ASML Holding (ASML) recently achieved a key milestone by demonstrating a 250-watt extreme ultraviolet lithography, or EUV, source at Semicon West Trade show. It’s quite a big deal as hitting the 250-watt mark was the key barrier in driving a material throughput using EUV process. However, it should be noted that productivity of EUV system also depends on “availability” that relates to debris management.
Picture Credit: eetimes
Michael Lercel, director of strategic marketing at ASML, said the company has demonstrated 250 watts “rather consistently by really understanding the conversion efficiency in the source and putting the right controls in place.” The source is not being shipped as of now.
EUV has been in the spotlight for years as the technology can eliminate the need for multi-patterning in semiconductor manufacturing that can result in lower manufacturing costs.
Note that shrinking the node has been putting quite a pressure on semiconductor manufacturer’s spending budget in recent times. The cost to design a 7nm chip is nine times higher than designing a 28nm chip; multi-patterning is the key contributor for such cost disparity.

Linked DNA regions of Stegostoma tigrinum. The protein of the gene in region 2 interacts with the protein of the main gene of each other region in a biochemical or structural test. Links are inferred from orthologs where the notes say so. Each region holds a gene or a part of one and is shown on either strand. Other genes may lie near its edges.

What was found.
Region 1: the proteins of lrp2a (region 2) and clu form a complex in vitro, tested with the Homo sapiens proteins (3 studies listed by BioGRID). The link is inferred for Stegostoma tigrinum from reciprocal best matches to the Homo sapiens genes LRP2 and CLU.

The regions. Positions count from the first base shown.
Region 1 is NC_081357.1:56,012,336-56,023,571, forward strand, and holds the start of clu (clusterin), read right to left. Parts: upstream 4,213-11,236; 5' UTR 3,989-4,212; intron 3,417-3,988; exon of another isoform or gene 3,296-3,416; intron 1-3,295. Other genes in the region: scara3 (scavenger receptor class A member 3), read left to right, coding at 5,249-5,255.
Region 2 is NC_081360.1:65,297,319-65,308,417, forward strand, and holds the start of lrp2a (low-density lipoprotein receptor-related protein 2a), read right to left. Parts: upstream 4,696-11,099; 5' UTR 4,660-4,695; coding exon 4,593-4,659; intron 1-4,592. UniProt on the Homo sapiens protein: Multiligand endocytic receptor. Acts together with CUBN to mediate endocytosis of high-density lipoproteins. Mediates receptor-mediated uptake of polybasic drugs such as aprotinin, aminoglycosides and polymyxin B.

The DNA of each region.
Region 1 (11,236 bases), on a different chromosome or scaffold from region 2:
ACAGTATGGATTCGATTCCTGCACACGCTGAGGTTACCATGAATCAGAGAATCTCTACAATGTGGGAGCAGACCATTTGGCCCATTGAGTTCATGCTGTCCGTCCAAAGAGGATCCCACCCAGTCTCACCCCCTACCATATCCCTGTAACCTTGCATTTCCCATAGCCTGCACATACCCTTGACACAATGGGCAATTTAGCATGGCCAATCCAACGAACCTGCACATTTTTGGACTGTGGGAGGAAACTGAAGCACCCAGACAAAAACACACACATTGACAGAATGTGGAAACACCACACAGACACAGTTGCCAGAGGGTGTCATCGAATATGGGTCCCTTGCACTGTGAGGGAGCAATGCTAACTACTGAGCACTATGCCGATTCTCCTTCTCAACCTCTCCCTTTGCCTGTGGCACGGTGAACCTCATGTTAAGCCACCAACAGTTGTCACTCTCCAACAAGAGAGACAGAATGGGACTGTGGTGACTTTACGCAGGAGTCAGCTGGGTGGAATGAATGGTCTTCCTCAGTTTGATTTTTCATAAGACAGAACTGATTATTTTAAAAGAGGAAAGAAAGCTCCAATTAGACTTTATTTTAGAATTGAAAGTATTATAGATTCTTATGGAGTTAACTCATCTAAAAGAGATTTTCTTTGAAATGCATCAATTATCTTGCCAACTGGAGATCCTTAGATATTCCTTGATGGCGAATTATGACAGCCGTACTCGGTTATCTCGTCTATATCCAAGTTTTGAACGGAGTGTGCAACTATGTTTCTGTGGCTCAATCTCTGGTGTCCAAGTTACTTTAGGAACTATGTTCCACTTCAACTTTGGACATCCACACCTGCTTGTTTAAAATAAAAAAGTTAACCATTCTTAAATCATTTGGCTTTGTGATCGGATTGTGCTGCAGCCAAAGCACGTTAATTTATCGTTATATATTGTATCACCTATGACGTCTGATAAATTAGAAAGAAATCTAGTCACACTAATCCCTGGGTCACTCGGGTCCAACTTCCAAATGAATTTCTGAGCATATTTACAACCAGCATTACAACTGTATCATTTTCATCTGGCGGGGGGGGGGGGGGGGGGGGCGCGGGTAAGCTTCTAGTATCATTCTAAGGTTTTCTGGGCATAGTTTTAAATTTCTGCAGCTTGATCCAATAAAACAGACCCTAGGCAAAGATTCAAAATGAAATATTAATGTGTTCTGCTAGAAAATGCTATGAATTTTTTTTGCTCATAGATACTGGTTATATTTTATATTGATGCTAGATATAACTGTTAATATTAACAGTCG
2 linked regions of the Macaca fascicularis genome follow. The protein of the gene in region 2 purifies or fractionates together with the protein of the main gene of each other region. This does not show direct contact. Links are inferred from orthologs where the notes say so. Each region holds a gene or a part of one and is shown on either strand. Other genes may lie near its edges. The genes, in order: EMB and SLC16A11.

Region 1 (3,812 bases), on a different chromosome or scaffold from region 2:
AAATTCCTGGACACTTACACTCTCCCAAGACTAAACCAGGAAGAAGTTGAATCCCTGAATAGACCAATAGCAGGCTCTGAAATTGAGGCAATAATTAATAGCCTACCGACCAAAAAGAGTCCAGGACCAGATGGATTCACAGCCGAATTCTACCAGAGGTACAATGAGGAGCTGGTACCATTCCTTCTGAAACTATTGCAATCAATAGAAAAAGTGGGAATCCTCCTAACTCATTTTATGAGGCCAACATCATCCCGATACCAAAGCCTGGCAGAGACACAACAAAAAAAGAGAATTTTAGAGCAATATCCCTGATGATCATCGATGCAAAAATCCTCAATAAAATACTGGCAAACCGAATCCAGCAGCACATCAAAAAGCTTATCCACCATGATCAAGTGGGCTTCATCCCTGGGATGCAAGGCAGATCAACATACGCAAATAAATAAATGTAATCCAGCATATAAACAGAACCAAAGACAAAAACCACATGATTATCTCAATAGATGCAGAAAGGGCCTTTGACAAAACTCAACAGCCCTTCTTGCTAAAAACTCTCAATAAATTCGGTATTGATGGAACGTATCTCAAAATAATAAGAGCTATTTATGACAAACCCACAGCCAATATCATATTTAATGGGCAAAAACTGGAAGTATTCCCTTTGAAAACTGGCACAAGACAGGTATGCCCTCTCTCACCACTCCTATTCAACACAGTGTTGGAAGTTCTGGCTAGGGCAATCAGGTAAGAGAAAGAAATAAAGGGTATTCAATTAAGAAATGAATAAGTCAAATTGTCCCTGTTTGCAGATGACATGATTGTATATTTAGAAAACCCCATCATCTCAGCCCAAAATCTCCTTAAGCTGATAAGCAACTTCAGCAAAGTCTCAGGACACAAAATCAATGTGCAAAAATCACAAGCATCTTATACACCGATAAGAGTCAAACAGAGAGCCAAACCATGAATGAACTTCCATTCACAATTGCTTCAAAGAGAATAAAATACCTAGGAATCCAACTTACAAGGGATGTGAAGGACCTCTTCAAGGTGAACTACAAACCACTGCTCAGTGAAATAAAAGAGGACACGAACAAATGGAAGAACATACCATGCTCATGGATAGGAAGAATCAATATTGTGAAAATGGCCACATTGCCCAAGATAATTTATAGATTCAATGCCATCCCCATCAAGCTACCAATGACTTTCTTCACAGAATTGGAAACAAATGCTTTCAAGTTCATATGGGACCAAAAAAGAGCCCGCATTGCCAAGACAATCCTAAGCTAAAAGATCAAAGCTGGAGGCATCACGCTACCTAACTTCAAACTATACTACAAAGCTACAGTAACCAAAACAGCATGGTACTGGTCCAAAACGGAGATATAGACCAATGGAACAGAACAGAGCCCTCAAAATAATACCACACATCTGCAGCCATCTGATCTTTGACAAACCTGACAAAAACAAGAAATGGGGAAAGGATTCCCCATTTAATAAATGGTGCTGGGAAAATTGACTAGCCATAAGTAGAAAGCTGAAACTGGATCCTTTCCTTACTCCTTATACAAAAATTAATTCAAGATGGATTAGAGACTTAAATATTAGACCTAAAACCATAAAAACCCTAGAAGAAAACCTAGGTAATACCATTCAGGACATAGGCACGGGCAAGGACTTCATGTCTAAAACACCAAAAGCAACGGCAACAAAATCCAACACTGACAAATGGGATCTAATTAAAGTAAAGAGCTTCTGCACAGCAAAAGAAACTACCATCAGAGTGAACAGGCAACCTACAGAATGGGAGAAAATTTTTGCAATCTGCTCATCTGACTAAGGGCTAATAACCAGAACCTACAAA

Although EUV tools are expensive – around $100 million each – a 250-watt source will turn the cost benefit in EUV’s favor compared to multi-patterning using immersion lithography tools. With a 250W source, an EUV stepper can be able to process ~100 wafer-per-hour, which should allow for affordable use when matched with other lithography technologies.
“If you look at the cost of doing multiple immersion lithography steps, coupled with the process steps—the cleaning, the metrology—we believe that EUV is less costly per layer versus triple patterning immersion, and certainly quadruple patterning and beyond,” noted Lercel.
Too good to be true?
Yes, there’s a catch. At 5nm, cost benefits may not be realized as double pattering might be required at 5nm. Higher EUV equipment costs along with patterning costs can make EUV expensive, or at par with conventional patterning techniques. However, this opinion comes from an author working for Mentor Graphics (OTCQB:MNTR), and understandably, it isn’t the most objective opinion as EDA companies can take a hit in case EUV is adopted.
But, the argument is also backed by Stephen Renwick, director of Imaging Physics at Nikon Research Corporation of America. He points out that multi-patterning might be needed at 7nm and will certainly be needed at 5nm. See the…